Type A - The Situation

Contributor: Anthony Mullinix

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“General, Sir, I believe we may have a problem,” he said.

“What kind of problem, Lieutenant?” I asked.

“The kind that will need some sort of clean-up crew, Sir.”

What a smart-ass. Why else would my Command and Control center call me at this hour? Looking up at the monitors revealed the truth to his statements. The man that found it looked pudgy and unkempt. Our instruments are light-years ahead of his, but that didn’t really matter since he somehow managed to find it.

This isn’t the kind of wake-up I expected.

“Who do we have available?”

“I asked who was available, not who wasn’t. Don’t waste my time. Understood?”

“Understood Sir. We only have one team,” he said, stacking his initial set of papers off to side leaving a singular piece for me to view.

No. Not the kind of wake-up call I expected.

“Not much of a team is it?” I asked.

“Not at all Sir. Despite him being a singular person, it appears he is able to perform jobs that normally require teams, at roughly the same output,” the Lieutenant responded.

“I’m aware of him son. We’ve worked together before. Call him up,” I said.

Watching the Lieutenant was like watching a baby learn how to walk. He had no idea who he was calling, and less of an idea as to why. His uniform was crisp and clean; his demeanor was soft and malleable. I don’t expect this to be anything less than amusing. Unfortunately, I wasn’t going to be standing around listening to it.

The pudgy man on the screen found one of our favorite toys, and we need to do something about it.

“Captain Jacobsen, with me,” I said to one of the other officers in the room. She nodded and grabbed her cover.

“No, you won’t need that. You will, however, need a paper and pencil. Or pen, if you so choose,” I said.

She nodded again and grabbed the nearest pad and pen as we left the room. I needed to have someone in control of the situation. Someone who could command the clean-up crew, while still keeping their cool. Captain Jacobsen was exactly that. Her uniform was natural on her; no crispness, because it didn’t need that. Her attitude was firm, stern, and immovable. Exactly what we needed.

“Captain, I assume you are aware of the importance with this situation. I feel you may have been misled on exactly how important it is, and how it plays into our mission here. Do you know how it plays into our mission here?” I asked.

“Sir, our mission is to study any artifact, foreign or domestic, for the purposes of science, economic growth and military superiority,” she responded. A little too rehearsed.

“Do you believe in that mission statement?” I asked.

“I do Sir.”

“I’m not asking if you want its hand in marriage. I’m asking if you believe in it. Do you believe in it?” I asked again.

“I believe we should be researching and applying what we learn for defense, but more so for prosperity. Having the upper hand doesn’t mean we win. Sir.”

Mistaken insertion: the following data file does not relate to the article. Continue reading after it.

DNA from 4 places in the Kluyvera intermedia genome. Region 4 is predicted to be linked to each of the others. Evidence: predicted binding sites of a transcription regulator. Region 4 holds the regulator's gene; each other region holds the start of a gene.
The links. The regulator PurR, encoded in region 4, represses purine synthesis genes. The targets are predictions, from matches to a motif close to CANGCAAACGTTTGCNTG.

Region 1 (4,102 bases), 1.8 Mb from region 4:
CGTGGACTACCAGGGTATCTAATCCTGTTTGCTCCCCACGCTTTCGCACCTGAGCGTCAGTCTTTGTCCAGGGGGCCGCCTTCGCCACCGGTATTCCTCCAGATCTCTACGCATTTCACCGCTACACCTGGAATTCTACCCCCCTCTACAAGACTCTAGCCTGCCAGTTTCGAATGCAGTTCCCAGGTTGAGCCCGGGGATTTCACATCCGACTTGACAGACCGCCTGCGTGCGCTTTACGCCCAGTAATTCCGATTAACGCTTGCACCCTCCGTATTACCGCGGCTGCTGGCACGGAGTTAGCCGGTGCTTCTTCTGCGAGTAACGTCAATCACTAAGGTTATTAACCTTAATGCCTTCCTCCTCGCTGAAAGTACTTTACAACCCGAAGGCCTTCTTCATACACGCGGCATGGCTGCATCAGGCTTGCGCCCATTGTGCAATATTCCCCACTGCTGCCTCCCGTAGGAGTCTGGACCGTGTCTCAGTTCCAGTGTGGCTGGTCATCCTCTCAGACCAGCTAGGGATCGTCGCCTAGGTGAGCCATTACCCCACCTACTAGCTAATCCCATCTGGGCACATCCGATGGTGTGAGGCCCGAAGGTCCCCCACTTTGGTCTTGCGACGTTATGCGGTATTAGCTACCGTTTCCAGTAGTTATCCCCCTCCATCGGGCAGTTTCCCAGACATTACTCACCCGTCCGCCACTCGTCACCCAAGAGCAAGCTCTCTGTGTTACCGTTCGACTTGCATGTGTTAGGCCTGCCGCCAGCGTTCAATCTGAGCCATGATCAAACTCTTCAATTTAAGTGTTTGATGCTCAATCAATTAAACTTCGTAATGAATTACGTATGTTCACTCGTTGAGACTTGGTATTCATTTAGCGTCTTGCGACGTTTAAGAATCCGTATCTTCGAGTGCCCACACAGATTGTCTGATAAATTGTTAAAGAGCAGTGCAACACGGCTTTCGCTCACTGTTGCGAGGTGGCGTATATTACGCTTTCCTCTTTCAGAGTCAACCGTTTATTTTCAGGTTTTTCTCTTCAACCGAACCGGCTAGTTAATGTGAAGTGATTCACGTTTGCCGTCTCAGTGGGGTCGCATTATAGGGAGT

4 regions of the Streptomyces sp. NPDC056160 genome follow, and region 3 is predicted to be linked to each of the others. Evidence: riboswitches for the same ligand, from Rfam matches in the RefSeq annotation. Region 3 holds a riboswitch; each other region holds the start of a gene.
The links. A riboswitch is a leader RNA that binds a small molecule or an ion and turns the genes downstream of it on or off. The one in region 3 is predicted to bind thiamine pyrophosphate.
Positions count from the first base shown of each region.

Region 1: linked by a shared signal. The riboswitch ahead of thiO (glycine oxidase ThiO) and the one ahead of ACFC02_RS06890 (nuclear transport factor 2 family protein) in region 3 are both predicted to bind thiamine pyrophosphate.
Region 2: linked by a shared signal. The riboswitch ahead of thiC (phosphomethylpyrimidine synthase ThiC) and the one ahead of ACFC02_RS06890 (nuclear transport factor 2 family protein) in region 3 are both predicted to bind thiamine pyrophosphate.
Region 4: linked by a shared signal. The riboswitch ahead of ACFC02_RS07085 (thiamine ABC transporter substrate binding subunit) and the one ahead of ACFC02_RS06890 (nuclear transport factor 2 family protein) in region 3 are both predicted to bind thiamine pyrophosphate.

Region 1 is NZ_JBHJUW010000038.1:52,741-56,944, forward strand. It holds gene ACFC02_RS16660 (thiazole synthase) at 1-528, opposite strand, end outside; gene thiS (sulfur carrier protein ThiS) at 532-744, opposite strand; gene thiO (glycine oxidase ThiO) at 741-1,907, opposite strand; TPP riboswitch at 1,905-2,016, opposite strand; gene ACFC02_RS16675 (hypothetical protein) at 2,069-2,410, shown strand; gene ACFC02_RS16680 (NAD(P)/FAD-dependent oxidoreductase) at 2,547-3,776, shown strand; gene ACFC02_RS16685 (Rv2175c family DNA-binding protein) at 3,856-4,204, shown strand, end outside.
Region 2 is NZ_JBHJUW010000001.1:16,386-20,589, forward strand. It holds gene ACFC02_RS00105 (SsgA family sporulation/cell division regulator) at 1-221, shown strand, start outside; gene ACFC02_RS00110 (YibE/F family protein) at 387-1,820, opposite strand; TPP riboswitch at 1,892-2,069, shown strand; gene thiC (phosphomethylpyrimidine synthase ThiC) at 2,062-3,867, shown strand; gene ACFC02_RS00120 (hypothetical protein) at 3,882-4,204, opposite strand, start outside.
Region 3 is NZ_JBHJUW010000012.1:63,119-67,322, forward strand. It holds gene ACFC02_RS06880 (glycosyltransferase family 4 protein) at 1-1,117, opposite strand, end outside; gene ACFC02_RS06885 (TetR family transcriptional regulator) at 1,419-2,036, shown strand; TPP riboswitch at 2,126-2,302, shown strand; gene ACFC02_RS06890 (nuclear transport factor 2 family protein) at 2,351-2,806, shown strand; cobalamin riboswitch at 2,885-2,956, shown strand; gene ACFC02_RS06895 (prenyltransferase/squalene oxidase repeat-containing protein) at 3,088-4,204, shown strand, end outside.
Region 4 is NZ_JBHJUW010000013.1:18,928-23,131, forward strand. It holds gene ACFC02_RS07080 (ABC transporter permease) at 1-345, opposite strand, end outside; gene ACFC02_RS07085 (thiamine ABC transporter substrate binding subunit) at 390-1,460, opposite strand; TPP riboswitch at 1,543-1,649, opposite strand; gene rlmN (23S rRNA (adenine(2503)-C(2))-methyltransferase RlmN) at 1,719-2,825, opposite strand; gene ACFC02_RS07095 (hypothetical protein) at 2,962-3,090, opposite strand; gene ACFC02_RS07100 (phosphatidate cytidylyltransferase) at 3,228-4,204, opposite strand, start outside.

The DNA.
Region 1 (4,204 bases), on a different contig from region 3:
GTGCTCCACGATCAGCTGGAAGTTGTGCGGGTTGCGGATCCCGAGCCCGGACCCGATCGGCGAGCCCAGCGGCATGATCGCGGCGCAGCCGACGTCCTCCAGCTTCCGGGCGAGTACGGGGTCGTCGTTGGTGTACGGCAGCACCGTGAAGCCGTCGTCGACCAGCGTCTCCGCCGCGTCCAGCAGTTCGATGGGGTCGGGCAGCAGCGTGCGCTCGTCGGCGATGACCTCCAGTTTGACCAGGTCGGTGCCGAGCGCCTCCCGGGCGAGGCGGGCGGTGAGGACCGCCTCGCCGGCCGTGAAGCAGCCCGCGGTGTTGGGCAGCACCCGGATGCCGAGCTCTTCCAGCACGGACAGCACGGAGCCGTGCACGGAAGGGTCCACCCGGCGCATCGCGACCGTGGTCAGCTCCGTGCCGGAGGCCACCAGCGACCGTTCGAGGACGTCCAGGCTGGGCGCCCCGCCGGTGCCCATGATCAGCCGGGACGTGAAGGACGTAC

“Well said. That’s why you and I are stopping here,” I said, motioning for her to step through the door.

The other side of the door held a myriad of diplomats’ aids; protocol when this sort of thing happens. They ranged from Chinese to Saudi, and from South American to the Congo. They were all sitting, or standing, around a large circular table. They all stood as I entered.

“Please. Formalities aside for now. What do we have?” I asked the group.

An aid in a heavy British accent answered first, “A big damn problem General. Type A wasn’t supposed to be found. We could handle any of the others’ locations being forfeit. But this bullocks is beyond what we anticipated.”

“I asked what we have, not what the issue is,” I answered back. Looking to the Captain I said, “Is there a rash of stubbornness going through the facility?”

I could tell she had no idea how to react. Candidness isn’t something Officer Candidate School teaches when dealing with superiors. I’ll have a talk with her, and the rest of the officers, tonight at chow about that.

“One of my guys is already on the phone with a team. My question now is exactly what do we want that team doing? What type of clean-up is needed here?” I asked.

They all looked around like I was out of my mind. Could I have asked the dumbest question? To them, most likely. That is why, however, I brought my Ace.

“Sir…” she said, forcing everyone to turn and stare at her, “we need divers. We need divers, underwater welding tools, and roughly three days.”

“What do you have in mind, Captain?” I asked.

“Divers can be used to remove certain pieces of Type A, then bring them back here for safe keeping and further study. The trail left by the craft can be positioned to look more like sediment residue from underwater rivers moving against the object. Once the divers come back with the pieces, we wait.”

Some of the aids didn’t really like this idea at first. A stare from me quieted them down. Still, one got through, “What of the rest of Type A? Exactly how would we explain that, Captain?” he said.

I wasn’t too keen on his tone there.

“That is the easiest part. We let the public find it. It’s too far down for their equipment to really reach anyway. Not in any suitable fashion at least. What’s the harm in letting them discover something new? We will have all the important parts. Let someone else have some fun for a change. Sir.”

I had to chuckle. Simplicity. I knew she was the one I would need.

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Spent nine years in the military and am finally able to pursue the field of my dreams. I enjoy writing, video games, commentaries, and the fantasy (or science fiction) world. I have a loving, supportive wife, and a son on the way.
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